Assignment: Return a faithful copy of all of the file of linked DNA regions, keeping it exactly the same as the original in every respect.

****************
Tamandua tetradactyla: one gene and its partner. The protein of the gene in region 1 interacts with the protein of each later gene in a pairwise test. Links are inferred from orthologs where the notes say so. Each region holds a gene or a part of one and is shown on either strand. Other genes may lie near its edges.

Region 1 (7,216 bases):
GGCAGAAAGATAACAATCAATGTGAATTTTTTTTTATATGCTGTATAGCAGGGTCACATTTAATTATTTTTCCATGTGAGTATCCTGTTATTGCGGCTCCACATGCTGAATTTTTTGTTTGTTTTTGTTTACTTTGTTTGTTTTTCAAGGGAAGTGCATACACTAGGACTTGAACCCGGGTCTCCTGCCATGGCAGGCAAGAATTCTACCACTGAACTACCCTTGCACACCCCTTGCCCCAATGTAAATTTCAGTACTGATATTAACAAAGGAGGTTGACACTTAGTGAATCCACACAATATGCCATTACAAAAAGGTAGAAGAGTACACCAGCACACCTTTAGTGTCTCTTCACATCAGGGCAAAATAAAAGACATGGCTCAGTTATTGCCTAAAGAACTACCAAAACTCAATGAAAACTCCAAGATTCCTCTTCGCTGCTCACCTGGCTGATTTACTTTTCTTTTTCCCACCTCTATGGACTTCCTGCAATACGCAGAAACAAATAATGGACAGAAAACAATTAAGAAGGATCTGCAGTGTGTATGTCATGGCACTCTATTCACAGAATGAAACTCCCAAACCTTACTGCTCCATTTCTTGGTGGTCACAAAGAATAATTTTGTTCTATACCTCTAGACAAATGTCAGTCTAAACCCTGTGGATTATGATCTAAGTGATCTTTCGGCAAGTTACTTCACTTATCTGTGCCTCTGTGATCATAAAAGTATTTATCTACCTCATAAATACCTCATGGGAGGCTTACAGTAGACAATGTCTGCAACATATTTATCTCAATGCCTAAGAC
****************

Tamandua tetradactyla: one gene and its partner. The protein of the gene in region 1 interacts with the protein of each later gene in a pairwise test. Links are inferred from orthologs where the notes say so. Each region holds a gene or a part of one and is shown on either strand. Other genes may lie near its edges.

Region 1 (7,216 bases):
GGCAGAAAGATAACAATCAATGTGAATTTTTTTTTATATGCTGTATAGCAGGGTCACATTTAATTATTTTTCCATGTGAGTATCCTGTTATTGCGGCTCCACATGCTGAATTTTTTGTTTGTTTTTGTTTACTTTGTTTGTTTTTCAAGGGAAGTGCATACACTAGGACTTGAACCCGGGTCTCCTGCCATGGCAGGCAAGAATTCTACCACTGAACTACCCTTGCACACCCCTTGCCCCAATGTAAATTTCAGTACTGATATTAACAAAGGAGGTTGACACTTAGTGAATCCACACAATATGCCATTACAAAAAGGTAGAAGAGTACACCAGCACACCTTTAGTGTCTCTTCACATCAGGGCAAAATAAAAGACATGGCTCAGTTATTGCCTAAAGAACTACCAAAACTCAATGAAAACTCCAAGATTCCTCTTCGCTGCTCACCTGGCTGATTTACTTTTCTTTTTCCCACCTCTATGGACTTCCTGCAATACGCAGAAACAAATAATGGACAGAAAACAATTAAGAAGGATCTGCAGTGTGTATGTCATGGCACTCTATTCACAGAATGAAACTCCCAAACCTTACTGCTCCATTTCTTGGTGGTCACAAAGAATAATTTTGTTCTATACCTCTAGACAAATGTCAGTCTAAACCCTGTGGATTATGATCTAAGTGATCTTTCGGCAAGTTACTTCACTTATCTGTGCCTCTGTGATCATAAAAGTATTTATCTACCTCATAAATACCTCATGGGAGGCTTACAGTAGACAATGTCTGCAACATATTTATCTCAATGCCTAAGAC